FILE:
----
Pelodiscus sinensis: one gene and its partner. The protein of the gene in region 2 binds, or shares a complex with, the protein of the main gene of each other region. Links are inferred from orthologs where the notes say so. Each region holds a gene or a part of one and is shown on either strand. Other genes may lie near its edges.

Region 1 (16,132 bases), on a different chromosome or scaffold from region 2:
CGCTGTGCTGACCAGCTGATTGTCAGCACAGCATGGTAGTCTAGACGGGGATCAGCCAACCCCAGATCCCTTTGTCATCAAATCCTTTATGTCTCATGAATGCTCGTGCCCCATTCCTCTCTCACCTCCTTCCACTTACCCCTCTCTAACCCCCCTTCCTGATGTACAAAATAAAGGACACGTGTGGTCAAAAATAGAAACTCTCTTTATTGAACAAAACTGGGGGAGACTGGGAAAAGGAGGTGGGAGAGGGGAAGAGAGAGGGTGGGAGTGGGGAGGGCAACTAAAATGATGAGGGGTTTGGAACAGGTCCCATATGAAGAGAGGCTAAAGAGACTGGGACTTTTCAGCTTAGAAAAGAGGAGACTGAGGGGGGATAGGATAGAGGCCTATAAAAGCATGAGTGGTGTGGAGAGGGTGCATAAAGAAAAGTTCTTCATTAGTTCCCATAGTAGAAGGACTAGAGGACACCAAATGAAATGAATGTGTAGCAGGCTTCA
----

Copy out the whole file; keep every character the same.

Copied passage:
Pelodiscus sinensis: one gene and its partner. The protein of the gene in region 2 binds, or shares a complex with, the protein of the main gene of each other region. Links are inferred from orthologs where the notes say so. Each region holds a gene or a part of one and is shown on either strand. Other genes may lie near its edges.

Region 1 (16,132 bases), on a different chromosome or scaffold from region 2:
CGCTGTGCTGACCAGCTGATTGTCAGCACAGCATGGTAGTCTAGACGGGGATCAGCCAACCCCAGATCCCTTTGTCATCAAATCCTTTATGTCTCATGAATGCTCGTGCCCCATTCCTCTCTCACCTCCTTCCACTTACCCCTCTCTAACCCCCCTTCCTGATGTACAAAATAAAGGACACGTGTGGTCAAAAATAGAAACTCTCTTTATTGAACAAAACTGGGGGAGACTGGGAAAAGGAGGTGGGAGAGGGGAAGAGAGAGGGTGGGAGTGGGGAGGGCAACTAAAATGATGAGGGGTTTGGAACAGGTCCCATATGAAGAGAGGCTAAAGAGACTGGGACTTTTCAGCTTAGAAAAGAGGAGACTGAGGGGGGATAGGATAGAGGCCTATAAAAGCATGAGTGGTGTGGAGAGGGTGCATAAAGAAAAGTTCTTCATTAGTTCCCATAGTAGAAGGACTAGAGGACACCAAATGAAATGAATGTGTAGCAGGCTTCA